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In the papers today: 27.02.08. Dragons and robots take over

The Times wins the pun stakes on the newly opened Beijing terminal, with its irresistible 'Enter the Dragon en route to the Bird's Nest' headline.

The Times also features some nice stats about the speed of the luggage conveyor belts – were this a category in the Olympics, Beijing would lap Heathrow with ease. The Independent ’s coverage of the terminal contrasts the building's sustainability with its facilitation of carbon crime, while on the opinion page, Hamish McRae points out that the Beijing terminal was designed and built in less time than Heathrow’s T5 enquiry.

Meanwhile, London’s Olympic media centre has almost tripled in budget, reports yesterday's Standard . The Olympic Delivery Authority has requested that bidding contractors contribute up to half of the building costs, while Mayor Ken Livingstone is wooing Bollywood studios to take up the centre as their London address post-games. But it's not all woe in British construction – RuralZED’s carbon-neutral house (AJ 31.01.08), which can be dialled in and ready to inhabit in about three months, was unveiled at Ecobuild yesterday.

Nicholas Penny, the new director of the National Gallery, has taken it upon himself to expand our minds, says The Times . Speaking about a forthcoming exhibition on the little-known Italian Divisionists, Penny opines that in a bid to win crowds in today’s cut-throat culture scene, too many institutions forget their duty of educating the public on the more obscure practitioners and artworks, favouring a hit parade of well-known artists and celebrated pieces. Sigh, such is and has always been the battle between money and minds.

Speaking of art blockbusters, the Telegraph reports that the resting place of Picasso, a 14th-century chateau in the south of France, will soon be open to the public. In a bid to escape the constant plague of tourists in his former studio in Cannes, Picasso used the chateau's vast rooms to store his body of work, and many of these have been left untouched since his death. The new ‘plague’ may rejoice in the fact that they are getting a two-for-one – the estate lies on the slopes of Mont Saint-Victoire, which was painted more than 30 times by Cezanne. Indeed, upon purchasing it, Picasso informed his agent: 'I have just bought myself Cezanne’s mountain'. Disenfranchised hunters of big-game artists take note.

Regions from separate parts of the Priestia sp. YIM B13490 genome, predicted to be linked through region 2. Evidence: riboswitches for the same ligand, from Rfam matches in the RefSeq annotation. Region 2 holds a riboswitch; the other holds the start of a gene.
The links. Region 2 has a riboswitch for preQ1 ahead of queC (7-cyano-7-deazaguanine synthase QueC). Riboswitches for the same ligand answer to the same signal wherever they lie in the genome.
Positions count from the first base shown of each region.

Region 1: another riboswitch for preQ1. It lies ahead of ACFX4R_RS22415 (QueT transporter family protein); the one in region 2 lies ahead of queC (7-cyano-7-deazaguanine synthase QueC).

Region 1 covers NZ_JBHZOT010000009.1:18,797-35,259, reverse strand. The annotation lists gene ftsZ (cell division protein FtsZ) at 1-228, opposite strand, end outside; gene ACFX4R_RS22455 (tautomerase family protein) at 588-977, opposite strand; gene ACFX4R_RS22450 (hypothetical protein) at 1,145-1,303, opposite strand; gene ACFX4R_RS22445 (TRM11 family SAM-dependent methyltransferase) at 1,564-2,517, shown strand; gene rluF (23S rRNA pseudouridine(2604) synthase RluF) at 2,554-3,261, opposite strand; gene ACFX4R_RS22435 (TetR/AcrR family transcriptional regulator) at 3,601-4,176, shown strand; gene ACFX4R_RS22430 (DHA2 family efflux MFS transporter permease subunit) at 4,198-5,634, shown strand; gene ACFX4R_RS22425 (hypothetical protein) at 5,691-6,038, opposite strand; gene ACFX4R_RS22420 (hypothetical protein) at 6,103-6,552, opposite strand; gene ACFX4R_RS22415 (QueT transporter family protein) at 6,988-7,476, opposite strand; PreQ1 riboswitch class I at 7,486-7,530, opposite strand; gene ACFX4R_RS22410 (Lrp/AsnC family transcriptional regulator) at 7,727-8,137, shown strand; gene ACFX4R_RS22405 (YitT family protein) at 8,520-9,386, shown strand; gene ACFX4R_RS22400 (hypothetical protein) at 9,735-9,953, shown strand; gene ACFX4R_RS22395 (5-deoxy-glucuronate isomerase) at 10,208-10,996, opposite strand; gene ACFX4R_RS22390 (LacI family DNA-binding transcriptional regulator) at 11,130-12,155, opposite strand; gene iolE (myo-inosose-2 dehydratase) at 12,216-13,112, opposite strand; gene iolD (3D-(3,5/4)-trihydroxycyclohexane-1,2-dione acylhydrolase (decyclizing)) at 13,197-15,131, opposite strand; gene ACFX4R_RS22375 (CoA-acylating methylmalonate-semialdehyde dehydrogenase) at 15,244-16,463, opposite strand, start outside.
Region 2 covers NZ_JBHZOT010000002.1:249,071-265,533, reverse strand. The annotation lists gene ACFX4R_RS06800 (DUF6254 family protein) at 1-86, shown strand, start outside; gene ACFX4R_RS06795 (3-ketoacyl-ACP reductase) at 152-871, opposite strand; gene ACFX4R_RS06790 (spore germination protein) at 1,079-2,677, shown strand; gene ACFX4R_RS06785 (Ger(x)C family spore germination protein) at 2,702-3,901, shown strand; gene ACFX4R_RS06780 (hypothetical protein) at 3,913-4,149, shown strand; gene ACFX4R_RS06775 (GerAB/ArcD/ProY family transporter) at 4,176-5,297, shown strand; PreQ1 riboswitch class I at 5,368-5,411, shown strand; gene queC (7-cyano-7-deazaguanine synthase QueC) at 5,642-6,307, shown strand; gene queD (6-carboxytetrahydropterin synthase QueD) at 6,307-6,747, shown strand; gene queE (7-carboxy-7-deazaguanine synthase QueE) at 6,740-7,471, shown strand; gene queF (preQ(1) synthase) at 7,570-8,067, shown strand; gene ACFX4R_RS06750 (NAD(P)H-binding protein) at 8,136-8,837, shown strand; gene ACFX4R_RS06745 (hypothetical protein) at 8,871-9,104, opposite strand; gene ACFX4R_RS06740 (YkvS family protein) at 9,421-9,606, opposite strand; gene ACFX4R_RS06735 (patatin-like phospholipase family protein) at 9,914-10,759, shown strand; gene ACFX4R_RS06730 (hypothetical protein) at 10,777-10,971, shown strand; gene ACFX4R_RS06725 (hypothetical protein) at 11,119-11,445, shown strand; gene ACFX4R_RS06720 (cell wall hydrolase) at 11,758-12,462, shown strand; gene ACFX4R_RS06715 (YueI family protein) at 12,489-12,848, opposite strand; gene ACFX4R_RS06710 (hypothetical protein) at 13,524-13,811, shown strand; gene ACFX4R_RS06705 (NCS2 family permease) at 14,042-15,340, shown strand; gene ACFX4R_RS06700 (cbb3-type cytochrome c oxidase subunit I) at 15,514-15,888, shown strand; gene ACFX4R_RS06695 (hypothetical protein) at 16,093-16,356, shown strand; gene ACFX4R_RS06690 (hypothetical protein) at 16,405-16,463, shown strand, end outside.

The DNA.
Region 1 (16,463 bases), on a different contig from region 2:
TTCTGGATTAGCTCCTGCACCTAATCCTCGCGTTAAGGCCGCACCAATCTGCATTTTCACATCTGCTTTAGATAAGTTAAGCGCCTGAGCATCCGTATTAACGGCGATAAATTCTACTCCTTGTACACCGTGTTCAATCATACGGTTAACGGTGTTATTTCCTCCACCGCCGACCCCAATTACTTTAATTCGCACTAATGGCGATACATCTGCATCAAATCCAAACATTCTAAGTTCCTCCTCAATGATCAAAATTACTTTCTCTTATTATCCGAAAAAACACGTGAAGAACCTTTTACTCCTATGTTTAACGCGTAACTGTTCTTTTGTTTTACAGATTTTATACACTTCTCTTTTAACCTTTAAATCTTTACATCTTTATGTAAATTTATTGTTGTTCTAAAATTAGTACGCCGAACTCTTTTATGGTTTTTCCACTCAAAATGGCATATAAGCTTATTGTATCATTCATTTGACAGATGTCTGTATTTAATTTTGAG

Tom Dyckhoff coins the term 'oligarchitecture' in his cheeky critique of the love affair between power and architecture in his highly entertaining spread in The Times' T2 supplement. Look out for Philip Johnson’s soul-selling quote, and the cunning integration of Ali G into international architectural debate.

David Attenborough exercised his persuasive and dulcet tones yesterday to speak in favour of the wind-turbine proposed above Glyndebourne, reports The Independent . It seems film shoots with spitting cobras do not compare to the viper-pit that is the provincial planning inquiry, as the scheme has met with much opposition.

The Guardian reports on our friends in the north, who apparently will not be able to withstand the temptation of supercasinos. Culture secretary Andy Burnham has told the government of his fears over the growth of gambling, and is giving casino operators ‘one last chance’ to contribute plans for social responsibility. Does anyone want to open a book on whether this will work out? Also in the Guardian are details of Tesco’s tax-dodge. Offshoring profits in the Cayman Islands just like in some eighties made-for-TV movie, the megalomaniac supermarket has created a complex structure of offshore companies on the islands, naming each after colours ranging from aqua to violet.

And if you have any room left after this veritable banquet of news, the Telegraph provides the after-dinner sorbet: the very real and imminent possibility of Robot Wars.

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